You’re disgusting looking, fat and ugly, The Thing would cackle at me when I tried on new clothes or dress up a little and put some make up one.
This is garbage, it would announce when I was finished with drawing a picture. No matter what anyone says or tells you, you’ll never be good enough whenever someone complimented me.
You can’t it would say when I tried to convince myself I could.
You won’t when I fought to tell people I would. And when I didn’t, it would laugh gleefully and point out that I didn’t–just like it said I would.
You are completely worthless, it would tell me day in and day out. Until I lost any arrows to fire back at it to silence it.
All of your mistakes all of your life–every one of them we can remember–let us play them in your head every night on loop, dissect them, point out your flaws and your imperfections until you cannot sleep and you cannot stand yourself–The Thing would do, every night when I tried to go to bed. And it did. And I would watch the things I did in the past with growing shame until I tore myself up inside.
I lived with this thing for so many years that it became part of me.
Cut an onion incorrectly: you’re an idiot it would hiss.
Accidentally drop and break something: See how worthless you are? You can’t keep anything.
I tormented myself over things that should never have tormented me. I lost sleep over the things we all do, the mistakes me make as children and adults. I agonized over my weight and sabotaged every single thing in my life that I had to be happy about. I started listening and believing to that Thing in my head until it did begin to ruin everything I did.
I stopped drawing.
I stopped making things out of clay.
I stopped writing.
I stopped playing the games I loved to play.
I stopped reading the books I loved to read.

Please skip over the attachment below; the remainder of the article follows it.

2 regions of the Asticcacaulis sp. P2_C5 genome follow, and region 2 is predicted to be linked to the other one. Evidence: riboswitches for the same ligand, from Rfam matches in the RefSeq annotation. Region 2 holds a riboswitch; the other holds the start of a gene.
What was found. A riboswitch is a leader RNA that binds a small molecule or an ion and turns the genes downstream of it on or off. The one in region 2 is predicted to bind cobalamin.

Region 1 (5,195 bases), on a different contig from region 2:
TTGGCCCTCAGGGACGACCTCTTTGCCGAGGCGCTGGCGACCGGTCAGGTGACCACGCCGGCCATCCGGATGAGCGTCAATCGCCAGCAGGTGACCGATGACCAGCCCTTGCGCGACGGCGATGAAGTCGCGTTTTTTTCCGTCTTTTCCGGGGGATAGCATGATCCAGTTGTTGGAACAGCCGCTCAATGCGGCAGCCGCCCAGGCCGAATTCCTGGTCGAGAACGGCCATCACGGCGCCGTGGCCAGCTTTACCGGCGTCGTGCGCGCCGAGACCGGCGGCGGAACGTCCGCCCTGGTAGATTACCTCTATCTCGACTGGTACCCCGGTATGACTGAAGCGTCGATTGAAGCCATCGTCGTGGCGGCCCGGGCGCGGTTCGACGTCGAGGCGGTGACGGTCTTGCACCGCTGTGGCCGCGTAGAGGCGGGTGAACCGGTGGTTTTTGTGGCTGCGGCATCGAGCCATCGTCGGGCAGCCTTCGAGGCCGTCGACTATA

I stopped doing things around the house until it piled up and took hours to do them instead of a few minutes.
I stopped caring about myself and, I stopped caring about it.
I argued and said things to Shawn over things that were so ridiculously stupid I am ashamed I argued over them.
And then my mother died.
I lost something so important to me that I could not put into words what had happened. A part of my life that had always been there (and a part that you know some day will go–but you never want to admit it, because she’s your mother. And she’s forever. Always.) was no longer. I was thousands of miles away and I hadn’t the chance to say good bye.
The Thing in my head reared up from its corner and spilled as ink across my mind. It took over everything inside of me. The words and the things that it said to me bombarded me day in and day out. I did nothing. I wanted nothing. I grieved but I hated myself. I let my mind rip myself apart as it never had before. I could do nothing to stop it. Over the decades I used to be able to fight back: This will pass, I would tell The Thing when it hissed. Tomorrow all will be better. You’ll see. I am a good person. I really am. I have nothing to be sad or angry about. Everything’s okay and I will be fine, I always am. But this time I couldn’t reach for those words. I couldn’t convince myself that things would be all right anymore. I couldn’t find it in myself to believe and I couldn’t stop crying. I felt as if I were always on the bottom of the ocean and that I hadn’t seen the surface in years.
Then one day, The Thing in my head in a voice as clear as ringing metal: You would be better off dead.
The cacophony inside my head fell to silence and even I felt myself stop moving and go still. What The Thing had said had frightened me so much that all the little voices that toss about in my head–leaves in a pile stirred by the wind–dropped out of the air. I felt afraid. The Thing had said something that it had never said before and I knew with a clarity and a sharpness that it wasn’t just grief for my mother. It wasn’t just the loss of someone I had loved. That the years of The Thing living in my head, ruining everything I had taken joy from was not how it was supposed to be.
I knew that I could no longer do it alone. I knew that I needed to stop waging a silent war and tell someone. I needed help. So I told my husband–I told him everything I had never told him over the years. I talked and I talked and I made myself say things that The Thing in my head fought with me tooth and nail not to say. I talked, and then I spoke to a doctor and spoke with friends. Anyone who would listen.
The Thing? The Thing was depression.